An Interview With Diana West
Diana West, author of American Betrayal, graciously consented to an interview with Marcia. While garnering enthusiastic reviews, Ms. West has been excoriated by some members of the conservative media, accused of being a crackpot and closet John Birch Society member. Apparently many of her critics never bothered to read her book, though, or check her voluminous research. This reviewer has read her book and the subsequent rebuttal addressing her attackers — reviewed here and here, respectively.
Marcia: I’d like to start by inquiring about the mechanics of writing the book. Before conservatism was much more than a gleam in Bill Buckley’s eye there was scarcely a conservative publication or organization that didn’t have M. Stanton Evans’ fingerprints. Did he encourage you to write the book?
Diana: Perhaps you’re thinking of Stanton Evans’ father?
Marcia: Yes I am. Sorry, my confusion. They both wrote books about McCarthy and I conflated the two.
Diana: I didn’t get to know M. Stanton Evans until after I was already at work on American Betrayal. That said, I consider his seminal book, Blacklisted by History, an inspiration, and not only because it sheds new and vindicating light (and documents) on McCarthy’s career, and offers a damning case against his political enemies. What Evans’ McCarthy book also demonstrates is that it is possible, through much hard detective work, to assemble an archive of facts, primary-source materials, from which to reconstruct reality-based history – as opposed to the endlessly recycled “court history” our professional historians tend to produce. The “conventional wisdom” may be conventional but it is also, I find more and more, usually wrong.
While working on American Betrayal, I had a question related to something in Blacklisted – I think it might have been to ask Stan to elaborate on why it was, after he had assembled the facts about Joseph McCarthy, there was still no redress, and whether he thought there ever would be. I was still rather innocent about the lengths the Establishment goes to preserve its “narrative.”
Anyway, someone gave me Stan’s number and I just called him up. From that time forward, he was always generous with time and expertise. Later, when the disinformation campaign against American Betrayal was on – Stan labeled it a “mugging” – he was very supportive and actually wrote two related essays: Harry Hopkins, Diana West and Me, and In Defense of Diana West. It was a career highlight to be introduced by him last November when the Center for Security Policy gave me the Mightier Pen Award for American Betrayal.
Marcia: Congratulations. It is certainly deserved.
Diana: Thank you very much.
Marcia: How long did it take to write American Betrayal? Obviously, you put together an enormous amount of research. How did you manage it?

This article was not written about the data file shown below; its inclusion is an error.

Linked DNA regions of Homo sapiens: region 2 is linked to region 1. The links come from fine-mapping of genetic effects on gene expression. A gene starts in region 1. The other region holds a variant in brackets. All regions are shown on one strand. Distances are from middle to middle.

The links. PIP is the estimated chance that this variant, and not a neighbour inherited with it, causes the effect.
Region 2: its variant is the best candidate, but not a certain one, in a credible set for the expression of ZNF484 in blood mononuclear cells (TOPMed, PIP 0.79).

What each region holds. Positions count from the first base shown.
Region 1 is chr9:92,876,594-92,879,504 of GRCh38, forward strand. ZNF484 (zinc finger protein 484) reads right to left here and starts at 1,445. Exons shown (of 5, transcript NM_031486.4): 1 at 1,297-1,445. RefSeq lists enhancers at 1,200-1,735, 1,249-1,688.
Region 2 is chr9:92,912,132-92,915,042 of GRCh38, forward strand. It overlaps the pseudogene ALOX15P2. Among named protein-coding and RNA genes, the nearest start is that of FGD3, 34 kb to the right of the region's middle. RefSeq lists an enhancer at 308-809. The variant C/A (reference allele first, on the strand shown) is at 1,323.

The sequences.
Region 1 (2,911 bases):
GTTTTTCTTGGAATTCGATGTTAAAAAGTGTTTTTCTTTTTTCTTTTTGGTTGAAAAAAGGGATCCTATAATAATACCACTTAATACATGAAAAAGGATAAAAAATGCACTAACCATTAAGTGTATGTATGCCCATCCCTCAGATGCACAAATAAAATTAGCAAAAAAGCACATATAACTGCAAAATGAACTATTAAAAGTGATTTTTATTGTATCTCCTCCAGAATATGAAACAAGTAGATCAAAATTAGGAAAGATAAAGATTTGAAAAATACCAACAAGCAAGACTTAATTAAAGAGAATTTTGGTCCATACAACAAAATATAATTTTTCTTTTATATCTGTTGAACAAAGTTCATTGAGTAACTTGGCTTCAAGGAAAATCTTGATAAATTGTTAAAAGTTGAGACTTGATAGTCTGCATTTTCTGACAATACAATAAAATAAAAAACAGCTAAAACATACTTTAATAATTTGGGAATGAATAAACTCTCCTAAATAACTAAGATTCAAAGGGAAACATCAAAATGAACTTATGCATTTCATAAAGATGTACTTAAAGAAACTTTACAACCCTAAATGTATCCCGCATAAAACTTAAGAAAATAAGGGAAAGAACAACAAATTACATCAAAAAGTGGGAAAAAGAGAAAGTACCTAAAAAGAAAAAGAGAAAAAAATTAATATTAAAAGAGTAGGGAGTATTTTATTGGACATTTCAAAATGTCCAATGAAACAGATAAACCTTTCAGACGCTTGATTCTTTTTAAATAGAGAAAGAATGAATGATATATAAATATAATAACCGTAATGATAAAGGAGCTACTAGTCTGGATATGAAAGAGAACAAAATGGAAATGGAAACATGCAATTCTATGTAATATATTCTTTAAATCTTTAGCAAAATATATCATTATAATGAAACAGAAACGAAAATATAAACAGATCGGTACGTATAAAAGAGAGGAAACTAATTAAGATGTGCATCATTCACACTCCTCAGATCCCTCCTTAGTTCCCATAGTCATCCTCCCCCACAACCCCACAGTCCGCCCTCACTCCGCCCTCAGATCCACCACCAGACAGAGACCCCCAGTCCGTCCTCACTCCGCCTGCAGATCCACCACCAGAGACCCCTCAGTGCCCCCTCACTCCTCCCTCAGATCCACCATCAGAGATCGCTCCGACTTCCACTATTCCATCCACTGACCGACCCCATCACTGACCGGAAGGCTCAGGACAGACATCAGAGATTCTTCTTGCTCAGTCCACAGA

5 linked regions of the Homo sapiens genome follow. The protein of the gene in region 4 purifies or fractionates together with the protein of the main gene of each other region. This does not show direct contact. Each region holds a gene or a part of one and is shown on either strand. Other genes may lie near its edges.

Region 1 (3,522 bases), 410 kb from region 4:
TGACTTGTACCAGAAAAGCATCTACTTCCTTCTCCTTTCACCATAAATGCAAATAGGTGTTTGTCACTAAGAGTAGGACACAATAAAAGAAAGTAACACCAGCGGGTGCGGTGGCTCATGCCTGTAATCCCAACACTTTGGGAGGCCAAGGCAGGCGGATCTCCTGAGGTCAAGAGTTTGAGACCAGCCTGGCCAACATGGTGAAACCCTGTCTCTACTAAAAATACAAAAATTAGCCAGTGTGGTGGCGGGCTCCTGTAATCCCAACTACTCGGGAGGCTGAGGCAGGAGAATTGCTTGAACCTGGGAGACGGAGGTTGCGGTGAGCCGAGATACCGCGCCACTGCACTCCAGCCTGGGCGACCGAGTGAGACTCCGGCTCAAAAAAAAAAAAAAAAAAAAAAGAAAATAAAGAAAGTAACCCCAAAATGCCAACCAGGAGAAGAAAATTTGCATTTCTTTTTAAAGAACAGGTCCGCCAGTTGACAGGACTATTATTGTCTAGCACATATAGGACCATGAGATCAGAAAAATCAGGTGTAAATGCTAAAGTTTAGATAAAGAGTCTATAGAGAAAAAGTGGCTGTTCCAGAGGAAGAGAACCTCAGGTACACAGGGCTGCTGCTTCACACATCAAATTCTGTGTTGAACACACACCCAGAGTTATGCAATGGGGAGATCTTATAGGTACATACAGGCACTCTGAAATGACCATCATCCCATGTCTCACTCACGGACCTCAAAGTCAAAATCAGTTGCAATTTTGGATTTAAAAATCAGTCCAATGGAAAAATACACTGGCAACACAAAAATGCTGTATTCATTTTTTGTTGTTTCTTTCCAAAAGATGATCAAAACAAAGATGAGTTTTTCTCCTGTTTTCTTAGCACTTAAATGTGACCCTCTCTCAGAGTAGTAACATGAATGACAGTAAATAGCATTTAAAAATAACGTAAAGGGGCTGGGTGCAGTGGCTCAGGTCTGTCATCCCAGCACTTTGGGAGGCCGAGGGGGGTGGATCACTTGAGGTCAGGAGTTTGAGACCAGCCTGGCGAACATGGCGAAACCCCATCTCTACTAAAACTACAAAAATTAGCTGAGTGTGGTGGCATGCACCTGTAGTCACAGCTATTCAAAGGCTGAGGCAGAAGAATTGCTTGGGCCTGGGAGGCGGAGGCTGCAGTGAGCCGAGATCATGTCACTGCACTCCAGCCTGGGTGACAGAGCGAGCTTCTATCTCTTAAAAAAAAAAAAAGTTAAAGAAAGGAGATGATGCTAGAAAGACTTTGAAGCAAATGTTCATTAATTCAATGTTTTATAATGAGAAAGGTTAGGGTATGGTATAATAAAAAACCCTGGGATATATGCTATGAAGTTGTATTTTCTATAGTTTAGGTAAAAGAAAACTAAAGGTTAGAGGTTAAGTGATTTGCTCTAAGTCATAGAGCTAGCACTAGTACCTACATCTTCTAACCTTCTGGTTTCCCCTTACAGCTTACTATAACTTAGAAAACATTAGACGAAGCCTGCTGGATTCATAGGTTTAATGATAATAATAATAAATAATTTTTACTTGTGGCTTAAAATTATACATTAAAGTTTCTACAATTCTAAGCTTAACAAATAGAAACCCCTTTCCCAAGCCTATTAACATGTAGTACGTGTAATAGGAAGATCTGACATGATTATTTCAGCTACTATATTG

Diana: Glad you noticed! I knew I smelled a rat in the assault on American Betrayal (addressed in The Rebuttal, which you have kindly written about) as soon as I noticed that the book’s copious documentation was completely ignored as a means, I believe, to misrepresent my heavily sourced and careful work as “yellow journalism conspiracy theories” in the original Radosh “take-down” (his words) at Frontpage. With 900-plus endnotes to Congressional hearings, memoirs, letters, newspaper stories, Venona and FBI documents, presidential transcripts, and a wide array of very often out-of-print history books, this was nonsense, but, of course, injurious nonsense.
I wrote the proposal for St Martin’s in January 2009 to a book I called The Hollow Center. The book I finally wrote was published in May 2013 as American Betrayal. (The title change indicates how different the finished work was from what I originally envisioned.)
Since I do have other occupations (husband, twins in high school at the time, dogs, cats, and a weekly newspaper column), I got into the habit of rising at 4 am to write when I could be assured of two or three hours of blackness and true silence. There was a real rhythm to the week in order to accommodate that Wednesday-Thursday break for the syndicated column. So, how did I “manage it”? Good question! I think I managed it because I found the research so gripping. I really did feel as though I was returning to a scene of a historical crime, and going to work each day was quite exciting, if also horrifying, given the revelations I was encountering.
Marcia: Wow! I wish we could bottle your work ethic and inject it as needed, and it is needed!
American Betrayal was a real challenge to review because it is so packed with information that should be widely known and isn’t. Was there something else you wanted to include but for one reason or another could not?